Park High teachers talk summer plans

Hope Angelica

Call them summer’s short timers.

As the end of another school year nears, both students’ and teachers’ thoughts head to plans for the warm months to come.

Students at Park High School believe that teachers continue living normally, attend conferences, drink more and wait for students to return.

“They probably get another job or vacation with their kids,” said Sarah Haines, a now graduated Park High School senior, joking that “perhaps, they have a summer-long sleepover in the gym.”

Teachers’ plans range from attending “coaches clinic,” graduate school and basketball camps to staying with kids, “hanging with the dog,” mountain running and climbing, finding a summer job and living on the river.

Some, like Nathaniel Mussetter who teaches math, will be finishing a master’s degree or taking college classes such as Reid Lende, who teaches business.

World languages teacher Daniel McGrath said he is overwhelmed with busy summer plans.

“I’m going to North Carolina right after school gets out and then flying to Spain with 14 students for three weeks,” McGrath said. “After that, I am flying to Philadelphia to take family back to Montana.”

He described his summer as being “an absolute domestic nightmare,” adding “I have two kids under the age of 6.

Also with many plans, social studies teacher Bill Shannon said, “I will garden and I volunteer at the Depot. I’m a sales rep for a photographer which means I will travel around the Yellowstone area. In late August, I will be going to Texas for my nephew’s wedding. In San Antonio, I will go to see the Alamo and the River Walk.”

Instrumental music teacher Garrett Stannard, whose youthful energy is said to make his class the best part of the day for some students, plans to be outside as much as possible with his dog, Chinook.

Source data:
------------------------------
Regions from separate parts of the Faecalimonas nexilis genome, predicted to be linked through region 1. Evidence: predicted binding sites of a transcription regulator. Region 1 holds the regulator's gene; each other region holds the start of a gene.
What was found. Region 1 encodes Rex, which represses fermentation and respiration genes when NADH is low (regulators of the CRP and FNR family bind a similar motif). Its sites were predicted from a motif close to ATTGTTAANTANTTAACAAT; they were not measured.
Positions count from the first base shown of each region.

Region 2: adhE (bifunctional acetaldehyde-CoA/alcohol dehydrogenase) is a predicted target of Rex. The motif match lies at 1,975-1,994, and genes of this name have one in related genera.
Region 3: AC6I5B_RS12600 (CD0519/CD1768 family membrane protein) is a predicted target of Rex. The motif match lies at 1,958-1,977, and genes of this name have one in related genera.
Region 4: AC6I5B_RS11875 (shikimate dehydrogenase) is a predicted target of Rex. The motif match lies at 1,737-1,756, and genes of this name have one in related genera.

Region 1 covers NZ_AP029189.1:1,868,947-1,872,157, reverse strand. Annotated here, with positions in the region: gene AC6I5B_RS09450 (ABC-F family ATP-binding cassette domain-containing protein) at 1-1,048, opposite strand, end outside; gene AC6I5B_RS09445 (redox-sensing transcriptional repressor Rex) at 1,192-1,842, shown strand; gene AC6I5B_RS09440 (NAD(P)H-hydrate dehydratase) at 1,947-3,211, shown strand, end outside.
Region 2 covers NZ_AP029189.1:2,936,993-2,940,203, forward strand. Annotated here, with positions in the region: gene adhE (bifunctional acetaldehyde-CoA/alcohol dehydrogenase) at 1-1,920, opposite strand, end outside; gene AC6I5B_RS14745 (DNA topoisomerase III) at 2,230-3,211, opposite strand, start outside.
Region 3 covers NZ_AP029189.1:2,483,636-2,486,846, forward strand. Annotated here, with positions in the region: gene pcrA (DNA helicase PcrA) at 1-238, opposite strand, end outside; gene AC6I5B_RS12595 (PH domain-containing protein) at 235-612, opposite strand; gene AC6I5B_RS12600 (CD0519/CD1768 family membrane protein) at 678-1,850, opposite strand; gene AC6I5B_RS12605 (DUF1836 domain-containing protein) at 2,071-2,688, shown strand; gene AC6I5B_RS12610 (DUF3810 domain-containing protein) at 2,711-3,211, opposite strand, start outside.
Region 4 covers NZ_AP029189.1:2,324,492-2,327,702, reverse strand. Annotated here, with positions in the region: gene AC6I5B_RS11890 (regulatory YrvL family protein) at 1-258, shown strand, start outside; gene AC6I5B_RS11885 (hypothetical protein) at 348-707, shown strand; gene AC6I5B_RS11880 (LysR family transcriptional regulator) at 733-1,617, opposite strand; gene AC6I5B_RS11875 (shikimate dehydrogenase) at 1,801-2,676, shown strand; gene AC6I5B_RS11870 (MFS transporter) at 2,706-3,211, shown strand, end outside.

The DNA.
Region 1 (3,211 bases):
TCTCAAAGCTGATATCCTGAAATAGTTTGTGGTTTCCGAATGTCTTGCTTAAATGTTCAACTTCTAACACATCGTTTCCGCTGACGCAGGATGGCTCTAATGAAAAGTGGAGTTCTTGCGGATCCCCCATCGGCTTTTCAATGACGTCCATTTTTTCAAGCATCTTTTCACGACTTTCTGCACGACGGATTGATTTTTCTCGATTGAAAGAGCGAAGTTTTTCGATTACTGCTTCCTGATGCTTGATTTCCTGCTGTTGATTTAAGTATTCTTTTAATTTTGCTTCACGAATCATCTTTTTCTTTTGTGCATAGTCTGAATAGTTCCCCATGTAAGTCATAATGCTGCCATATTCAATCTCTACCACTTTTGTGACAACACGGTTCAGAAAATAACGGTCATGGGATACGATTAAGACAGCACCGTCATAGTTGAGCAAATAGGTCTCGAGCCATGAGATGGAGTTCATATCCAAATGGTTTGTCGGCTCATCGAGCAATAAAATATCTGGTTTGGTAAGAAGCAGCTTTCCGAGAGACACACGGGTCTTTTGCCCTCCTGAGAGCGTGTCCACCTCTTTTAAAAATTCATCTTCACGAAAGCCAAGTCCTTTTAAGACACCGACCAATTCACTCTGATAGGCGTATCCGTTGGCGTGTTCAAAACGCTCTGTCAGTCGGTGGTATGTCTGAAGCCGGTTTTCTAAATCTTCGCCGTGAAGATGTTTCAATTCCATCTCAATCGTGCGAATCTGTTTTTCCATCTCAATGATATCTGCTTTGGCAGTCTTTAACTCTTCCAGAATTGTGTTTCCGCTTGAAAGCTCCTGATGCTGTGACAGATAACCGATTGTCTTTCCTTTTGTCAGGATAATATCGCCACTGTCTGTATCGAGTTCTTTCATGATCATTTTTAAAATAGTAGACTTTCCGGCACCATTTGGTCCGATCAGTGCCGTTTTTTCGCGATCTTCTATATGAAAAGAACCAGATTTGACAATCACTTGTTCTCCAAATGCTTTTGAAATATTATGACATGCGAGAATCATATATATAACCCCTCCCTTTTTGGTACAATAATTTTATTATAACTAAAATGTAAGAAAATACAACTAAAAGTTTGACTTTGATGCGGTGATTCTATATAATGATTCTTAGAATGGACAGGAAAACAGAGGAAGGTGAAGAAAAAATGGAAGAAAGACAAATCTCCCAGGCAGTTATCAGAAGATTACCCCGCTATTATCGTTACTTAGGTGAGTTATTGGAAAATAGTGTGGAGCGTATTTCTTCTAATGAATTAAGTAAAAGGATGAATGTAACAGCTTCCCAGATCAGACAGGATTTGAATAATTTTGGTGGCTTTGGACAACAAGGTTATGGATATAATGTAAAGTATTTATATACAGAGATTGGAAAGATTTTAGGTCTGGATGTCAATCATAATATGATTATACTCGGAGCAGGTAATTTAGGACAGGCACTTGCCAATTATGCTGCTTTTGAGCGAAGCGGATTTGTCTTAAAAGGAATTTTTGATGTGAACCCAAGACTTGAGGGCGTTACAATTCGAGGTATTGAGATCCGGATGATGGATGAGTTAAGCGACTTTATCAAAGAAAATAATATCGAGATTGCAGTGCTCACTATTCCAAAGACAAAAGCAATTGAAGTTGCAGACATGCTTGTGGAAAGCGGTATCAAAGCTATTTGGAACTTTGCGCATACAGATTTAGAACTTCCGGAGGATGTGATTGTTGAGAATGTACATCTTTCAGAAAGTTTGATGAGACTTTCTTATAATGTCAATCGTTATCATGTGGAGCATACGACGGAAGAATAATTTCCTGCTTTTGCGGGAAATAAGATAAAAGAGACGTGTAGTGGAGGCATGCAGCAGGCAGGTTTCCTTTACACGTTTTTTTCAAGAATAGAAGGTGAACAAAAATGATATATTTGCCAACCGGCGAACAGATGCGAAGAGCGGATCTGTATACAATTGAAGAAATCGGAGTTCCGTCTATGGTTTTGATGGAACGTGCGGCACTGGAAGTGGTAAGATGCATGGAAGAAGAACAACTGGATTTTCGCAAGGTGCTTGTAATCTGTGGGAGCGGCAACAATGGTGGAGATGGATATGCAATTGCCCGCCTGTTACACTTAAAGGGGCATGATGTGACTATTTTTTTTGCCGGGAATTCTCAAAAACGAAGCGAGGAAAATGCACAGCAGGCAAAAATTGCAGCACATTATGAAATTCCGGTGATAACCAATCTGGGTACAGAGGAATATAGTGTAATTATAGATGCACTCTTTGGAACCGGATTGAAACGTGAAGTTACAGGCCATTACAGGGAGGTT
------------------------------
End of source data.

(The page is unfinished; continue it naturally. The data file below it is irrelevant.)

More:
Nancy Curtis, the spirited choral music director, joked “I will spend a week on the lake with the Wisconsin loons... and I’m not referring to my family.”

English teacher Kelly Dick is looking forward to reading and spending tim on the river, paddle boarding.

“Prospecting, picnicking, and preschool parkour,” Dick said, summing up his summer.

Visual arts teacher Raeann Nilan has perhaps the least structured schedule for her summer away from Park High School.

Nilan sees that as a good thing, as she will find time to relax and let the summer unfold naturally.

“I have no plans which makes it even better... except a few camping trips and making pottery and jewelry,” she said.

“Reading books is the only vacation I need,” said Kate Lende, Park High School librarian, after telling about her family trip to Oregon and Washington.

Teachers are not the only faculty members with busy summer plans. Park High School Principal Lynne Scalia has several projects planned, like completing a community presentation.

“In addition to having more time for trail running, gardening and spending time with family and friends who like to visit Montana in the summer, I was invited to do an externship for a few days with Blackhawk in order to gain insight into their processes of root cause analysis and complex project planning. Through our work at PHS in community-based learning with Greater Gallatin manufacturers, I’ve gotten to learn about processes that would be useful in helping our work in the school district,” Scalia said.